You said earlier that you don't block scenes, so that means you have to be ready to follow them anywhere they go.
Jay: Pretty much.
Mark: That's why our movies look the way they look. [Laughs] I mean, literally, just running around, catching it like it's a documentary.
In an interview on The Puffy Chair DVD, you talk about the way you light everything, putting brighter bulbs in all practical lights, using globes for even lighting, so the room is lit for them to go all over.
Mark: Lit for the world. That's the key.
Jay: For us, it's all about the actors' lead. We don't bring the actors to the cameras, we bring the cameras to the actors. There's something immeasurable about the spontaneity of "I don't know what's going to happen," and I think that that translates to the audience in some way. We've only realized this in retrospect, but there is something subconscious about the fact that nobody really knows exactly what's going to happen.
Mark: The audience experiences the movie through Jay's camera and he doesn't know what's going on.
Jay: There's something being transmitted there that says, "This is not an entirely controlled event."
Mark: And anything is possible.
Jay: People love reality TV right now and I think it's because TV and the movies have become so controlled that you kind of know what to expect. You know, the plot sets up and you kind of know what's going to happen. Just to have that opportunity to feel like, "Oh, man, I really don't know what's going on here," I think that's…
Mark: Come see Baghead, it's almost as good as an episode of The Bachelor. Almost. [Laughs]
We talked about the expectations of romantic comedy conventions and certain comedy rhythms and punchlines. Baghead is a film that plays with audience expectations. The film keeps telling us that it's not a horror film, it's a film about characters making a horror film and playing mind games along the way. It took me by surprise.
Mark: That's great and that's what we want. We've been trying to keep it very, very quiet and we want to continue to keep it quiet as much as we can.
Jay: We've just realized that the less people know about this movie before going into it, the more fulfilling experience they're going to have. Because I think a big part of the fun of the movie is: What is it? And where is it going?
Mark: And where am I headed?
Jay: What is at stake here? What is on the line? What is real and what's not real? That's one of the most exciting things to us about the movie.
Mark: I'm glad that worked for you. That was one of our big goals, to feel that turn.
If you don't want people to know too much about it, why are you going doing all these interviews?
Jay: Because we have to get people into the movie theater. But it's art, it's hard to talk about a movie and not talk about exactly what it is.
Mark: What we try to say to people is, the heart of this movie is, hopefully, a sweet, funny story about what it means to be a desperate actor, what that drives you to do and what it does to your relationships, and there will be some funny stuff and some other weird stuff in there as well.
Baghead begins as a romantic comedy, shifts into psycho-drama as the characters use the Baghead idea to play mindgames on one another, and then evolves into something else, all while preserving the integrity of a character-based film. What was the hardest part of mixing genres?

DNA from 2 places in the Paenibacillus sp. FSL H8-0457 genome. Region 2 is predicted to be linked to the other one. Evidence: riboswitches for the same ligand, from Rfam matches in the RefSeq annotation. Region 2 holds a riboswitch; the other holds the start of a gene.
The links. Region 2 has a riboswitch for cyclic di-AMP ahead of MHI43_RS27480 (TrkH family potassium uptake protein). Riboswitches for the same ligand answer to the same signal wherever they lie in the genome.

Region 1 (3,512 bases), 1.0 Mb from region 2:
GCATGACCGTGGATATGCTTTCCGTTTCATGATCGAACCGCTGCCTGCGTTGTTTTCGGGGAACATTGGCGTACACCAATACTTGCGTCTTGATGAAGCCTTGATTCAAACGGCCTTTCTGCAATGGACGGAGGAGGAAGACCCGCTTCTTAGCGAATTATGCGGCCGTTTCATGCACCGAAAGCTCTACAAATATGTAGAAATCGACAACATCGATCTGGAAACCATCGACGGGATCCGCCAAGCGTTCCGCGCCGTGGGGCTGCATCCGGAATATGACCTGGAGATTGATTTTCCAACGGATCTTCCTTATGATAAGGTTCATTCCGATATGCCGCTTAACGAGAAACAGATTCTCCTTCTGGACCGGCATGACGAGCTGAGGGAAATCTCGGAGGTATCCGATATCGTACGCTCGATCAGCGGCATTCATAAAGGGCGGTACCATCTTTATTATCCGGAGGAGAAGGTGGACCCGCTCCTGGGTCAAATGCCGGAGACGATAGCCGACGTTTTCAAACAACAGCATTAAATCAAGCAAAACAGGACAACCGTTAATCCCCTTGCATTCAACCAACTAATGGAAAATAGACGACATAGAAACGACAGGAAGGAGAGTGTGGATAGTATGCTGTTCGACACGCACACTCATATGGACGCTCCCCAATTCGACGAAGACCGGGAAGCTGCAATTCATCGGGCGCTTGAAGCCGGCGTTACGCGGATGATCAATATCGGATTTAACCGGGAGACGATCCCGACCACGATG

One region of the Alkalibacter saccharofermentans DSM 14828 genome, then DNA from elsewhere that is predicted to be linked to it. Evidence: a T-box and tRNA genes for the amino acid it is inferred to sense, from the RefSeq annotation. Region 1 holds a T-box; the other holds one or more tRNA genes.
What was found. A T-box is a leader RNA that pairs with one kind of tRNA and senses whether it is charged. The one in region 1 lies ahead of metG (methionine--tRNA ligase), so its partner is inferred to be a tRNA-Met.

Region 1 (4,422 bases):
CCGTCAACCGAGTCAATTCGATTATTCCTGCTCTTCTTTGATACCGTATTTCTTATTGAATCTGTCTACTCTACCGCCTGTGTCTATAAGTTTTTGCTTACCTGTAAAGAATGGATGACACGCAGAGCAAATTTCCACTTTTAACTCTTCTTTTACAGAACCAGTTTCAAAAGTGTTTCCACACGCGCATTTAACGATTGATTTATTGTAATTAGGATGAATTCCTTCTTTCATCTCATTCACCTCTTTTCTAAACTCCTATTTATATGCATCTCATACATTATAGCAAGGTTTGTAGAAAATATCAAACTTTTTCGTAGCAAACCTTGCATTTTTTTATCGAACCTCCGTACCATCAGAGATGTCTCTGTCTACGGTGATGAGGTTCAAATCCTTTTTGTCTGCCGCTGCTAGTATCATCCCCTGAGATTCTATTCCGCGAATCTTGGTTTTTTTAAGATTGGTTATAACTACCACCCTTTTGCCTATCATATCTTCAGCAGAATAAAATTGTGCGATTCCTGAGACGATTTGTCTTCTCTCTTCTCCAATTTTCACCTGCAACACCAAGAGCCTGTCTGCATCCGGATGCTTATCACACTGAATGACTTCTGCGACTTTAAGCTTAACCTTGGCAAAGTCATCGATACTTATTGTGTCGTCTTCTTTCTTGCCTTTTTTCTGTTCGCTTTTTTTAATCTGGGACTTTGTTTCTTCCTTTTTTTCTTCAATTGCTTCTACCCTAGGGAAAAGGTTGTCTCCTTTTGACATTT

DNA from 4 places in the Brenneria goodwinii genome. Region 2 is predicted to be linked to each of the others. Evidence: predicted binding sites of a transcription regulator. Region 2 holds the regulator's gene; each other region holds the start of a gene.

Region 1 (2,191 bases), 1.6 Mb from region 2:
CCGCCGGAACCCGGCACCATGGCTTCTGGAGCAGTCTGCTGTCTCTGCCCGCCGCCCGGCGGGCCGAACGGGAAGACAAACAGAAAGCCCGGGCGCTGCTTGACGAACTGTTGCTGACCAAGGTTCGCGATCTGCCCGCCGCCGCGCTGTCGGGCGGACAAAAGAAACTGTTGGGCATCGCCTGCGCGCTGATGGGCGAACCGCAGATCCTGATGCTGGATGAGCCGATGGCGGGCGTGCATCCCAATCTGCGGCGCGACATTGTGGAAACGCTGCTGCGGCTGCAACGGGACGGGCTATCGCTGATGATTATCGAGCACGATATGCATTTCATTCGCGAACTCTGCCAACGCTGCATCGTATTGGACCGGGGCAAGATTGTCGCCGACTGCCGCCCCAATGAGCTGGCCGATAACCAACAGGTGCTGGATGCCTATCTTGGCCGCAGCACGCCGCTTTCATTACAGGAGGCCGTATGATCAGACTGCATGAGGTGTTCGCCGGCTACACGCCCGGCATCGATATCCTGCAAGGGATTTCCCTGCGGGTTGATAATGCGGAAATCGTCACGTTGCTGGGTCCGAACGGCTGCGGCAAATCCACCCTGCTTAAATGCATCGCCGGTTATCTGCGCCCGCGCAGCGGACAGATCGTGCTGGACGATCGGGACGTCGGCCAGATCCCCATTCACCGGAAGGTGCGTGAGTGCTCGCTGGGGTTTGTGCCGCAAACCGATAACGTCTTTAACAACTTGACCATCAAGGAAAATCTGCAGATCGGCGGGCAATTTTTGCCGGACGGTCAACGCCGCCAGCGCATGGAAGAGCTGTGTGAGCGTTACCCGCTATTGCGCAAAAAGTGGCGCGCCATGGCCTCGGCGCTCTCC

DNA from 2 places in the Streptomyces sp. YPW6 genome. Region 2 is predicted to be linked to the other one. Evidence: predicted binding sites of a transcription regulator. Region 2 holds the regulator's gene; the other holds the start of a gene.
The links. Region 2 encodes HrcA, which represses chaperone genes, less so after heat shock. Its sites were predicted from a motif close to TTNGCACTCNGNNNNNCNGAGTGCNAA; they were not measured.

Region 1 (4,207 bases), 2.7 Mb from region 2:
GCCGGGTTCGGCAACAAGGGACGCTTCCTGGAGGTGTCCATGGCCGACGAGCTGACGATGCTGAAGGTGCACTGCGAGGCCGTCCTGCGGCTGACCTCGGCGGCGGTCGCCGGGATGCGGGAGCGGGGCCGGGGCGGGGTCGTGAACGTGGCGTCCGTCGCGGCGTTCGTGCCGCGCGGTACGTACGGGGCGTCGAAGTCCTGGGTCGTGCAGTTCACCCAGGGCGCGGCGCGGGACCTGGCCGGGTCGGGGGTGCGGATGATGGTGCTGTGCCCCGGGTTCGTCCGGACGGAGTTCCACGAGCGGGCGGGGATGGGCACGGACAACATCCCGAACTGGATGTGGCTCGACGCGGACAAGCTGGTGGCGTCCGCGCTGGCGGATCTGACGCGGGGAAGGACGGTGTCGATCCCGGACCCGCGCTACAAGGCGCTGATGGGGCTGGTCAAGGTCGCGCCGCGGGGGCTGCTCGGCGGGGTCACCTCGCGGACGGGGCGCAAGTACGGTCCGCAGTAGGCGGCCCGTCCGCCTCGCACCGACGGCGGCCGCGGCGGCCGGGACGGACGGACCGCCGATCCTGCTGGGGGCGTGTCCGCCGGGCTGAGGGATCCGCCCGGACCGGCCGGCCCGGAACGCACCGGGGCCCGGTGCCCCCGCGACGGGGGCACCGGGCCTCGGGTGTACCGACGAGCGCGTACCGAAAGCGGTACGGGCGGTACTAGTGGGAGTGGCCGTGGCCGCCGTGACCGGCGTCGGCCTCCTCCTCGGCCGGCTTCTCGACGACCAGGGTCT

Mark: The hardest part about mixing genres is mixing genres. It's managing tone.
Jay: The main thing that we knew we wanted out of the movie is for people to care about the characters and for the relationship things to work out. And then the comedy would come from that and then hopefully the scary stuff would also make it such that, if you actually care about these people and they're actually going through something like this, it would mean more than your average horror film where it's like a bunch of idiots taking a shower, even as danger arises.
Mark: But that's just like, we say these things, but this is a lot of intellectual talk. "Great, let's go for that," but then you get on the set and Jay and I were stressed and nervous the whole time. Our editor was with us on set and we were watching footage every night, belaboring over the edit, and it took over a year with a lot of testing to iron it out.
Jay: We'd do something and our editor would come back and be like, "I know you thought you were getting this, but you didn't. He said this at this point and you cannot do that, it's totally unrealistic, it doesn't make any sense in terms of what a real person would do," and we'd have to go back and figure something else out.
Mark: We do a lot of reshoots when we're on set. Basically, this movie was much more meticulous in terms of the little pieces of information we can give out and when to do them and so on. It's a lot more plot oriented than The Puffy Chair was and we were a little in over our heads on that. We learned a lot making this movie.
Are you going to make a real horror film next?
Mark: Absolutely. Baghead 2.
Jay: Electric Boogaloo.
I think Baghead could become a real cultural phenomenon. And it would be the cheapest Halloween costume ever.
Mark: It's true. About 14 cents.
Jay: That would be pretty amazing if we saw some Halloween costumes.
Mark: That would be such an honor.
Jay: That would be like the greatest achievement of our career.
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